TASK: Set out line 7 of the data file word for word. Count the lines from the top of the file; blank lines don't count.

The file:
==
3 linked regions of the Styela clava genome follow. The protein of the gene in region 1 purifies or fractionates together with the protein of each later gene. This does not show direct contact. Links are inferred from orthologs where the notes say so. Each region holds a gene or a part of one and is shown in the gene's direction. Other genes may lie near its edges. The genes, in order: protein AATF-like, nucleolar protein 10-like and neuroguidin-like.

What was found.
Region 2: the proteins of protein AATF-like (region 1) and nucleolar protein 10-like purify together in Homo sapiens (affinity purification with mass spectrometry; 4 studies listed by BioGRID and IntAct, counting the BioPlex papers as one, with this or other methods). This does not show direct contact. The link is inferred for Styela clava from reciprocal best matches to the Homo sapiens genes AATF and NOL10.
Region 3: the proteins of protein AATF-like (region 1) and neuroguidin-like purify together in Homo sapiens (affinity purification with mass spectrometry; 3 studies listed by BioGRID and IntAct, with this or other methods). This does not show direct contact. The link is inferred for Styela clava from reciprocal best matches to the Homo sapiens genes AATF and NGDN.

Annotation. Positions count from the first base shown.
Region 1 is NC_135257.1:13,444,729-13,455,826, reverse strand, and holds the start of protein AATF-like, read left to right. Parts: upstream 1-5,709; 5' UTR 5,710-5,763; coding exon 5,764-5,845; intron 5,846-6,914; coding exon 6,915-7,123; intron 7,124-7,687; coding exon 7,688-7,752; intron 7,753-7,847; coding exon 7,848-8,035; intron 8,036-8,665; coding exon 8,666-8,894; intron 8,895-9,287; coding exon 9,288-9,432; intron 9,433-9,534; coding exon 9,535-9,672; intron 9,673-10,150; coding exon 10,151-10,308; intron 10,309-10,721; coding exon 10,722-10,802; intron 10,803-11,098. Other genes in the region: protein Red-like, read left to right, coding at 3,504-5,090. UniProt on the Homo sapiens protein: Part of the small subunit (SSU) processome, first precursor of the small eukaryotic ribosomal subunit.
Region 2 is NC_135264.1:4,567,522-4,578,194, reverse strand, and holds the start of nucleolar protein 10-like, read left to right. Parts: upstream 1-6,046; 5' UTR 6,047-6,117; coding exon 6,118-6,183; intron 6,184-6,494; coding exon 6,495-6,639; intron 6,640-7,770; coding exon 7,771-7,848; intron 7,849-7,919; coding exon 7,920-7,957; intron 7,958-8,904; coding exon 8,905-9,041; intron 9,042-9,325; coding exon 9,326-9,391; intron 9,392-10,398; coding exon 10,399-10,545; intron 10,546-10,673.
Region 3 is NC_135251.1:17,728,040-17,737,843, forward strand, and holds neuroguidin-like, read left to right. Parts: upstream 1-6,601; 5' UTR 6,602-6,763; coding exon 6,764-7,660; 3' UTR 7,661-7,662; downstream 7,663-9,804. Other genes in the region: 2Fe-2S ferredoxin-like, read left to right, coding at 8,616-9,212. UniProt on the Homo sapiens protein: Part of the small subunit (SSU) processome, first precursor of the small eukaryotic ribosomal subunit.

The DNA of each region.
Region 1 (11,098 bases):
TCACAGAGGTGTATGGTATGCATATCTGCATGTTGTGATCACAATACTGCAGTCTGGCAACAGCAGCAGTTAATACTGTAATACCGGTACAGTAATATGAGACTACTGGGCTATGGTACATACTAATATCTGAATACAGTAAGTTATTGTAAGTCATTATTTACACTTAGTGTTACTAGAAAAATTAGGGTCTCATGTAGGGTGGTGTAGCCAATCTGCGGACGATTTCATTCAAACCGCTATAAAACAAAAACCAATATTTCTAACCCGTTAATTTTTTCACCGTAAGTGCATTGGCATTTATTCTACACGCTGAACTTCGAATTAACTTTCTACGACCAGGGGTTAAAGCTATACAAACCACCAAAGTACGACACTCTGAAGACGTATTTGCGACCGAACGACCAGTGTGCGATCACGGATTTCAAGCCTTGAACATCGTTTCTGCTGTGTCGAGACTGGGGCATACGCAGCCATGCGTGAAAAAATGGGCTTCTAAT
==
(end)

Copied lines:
Region 2 is NC_135264.1:4,567,522-4,578,194, reverse strand, and holds the start of nucleolar protein 10-like, read left to right. Parts: upstream 1-6,046; 5' UTR 6,047-6,117; coding exon 6,118-6,183; intron 6,184-6,494; coding exon 6,495-6,639; intron 6,640-7,770; coding exon 7,771-7,848; intron 7,849-7,919; coding exon 7,920-7,957; intron 7,958-8,904; coding exon 8,905-9,041; intron 9,042-9,325; coding exon 9,326-9,391; intron 9,392-10,398; coding exon 10,399-10,545; intron 10,546-10,673.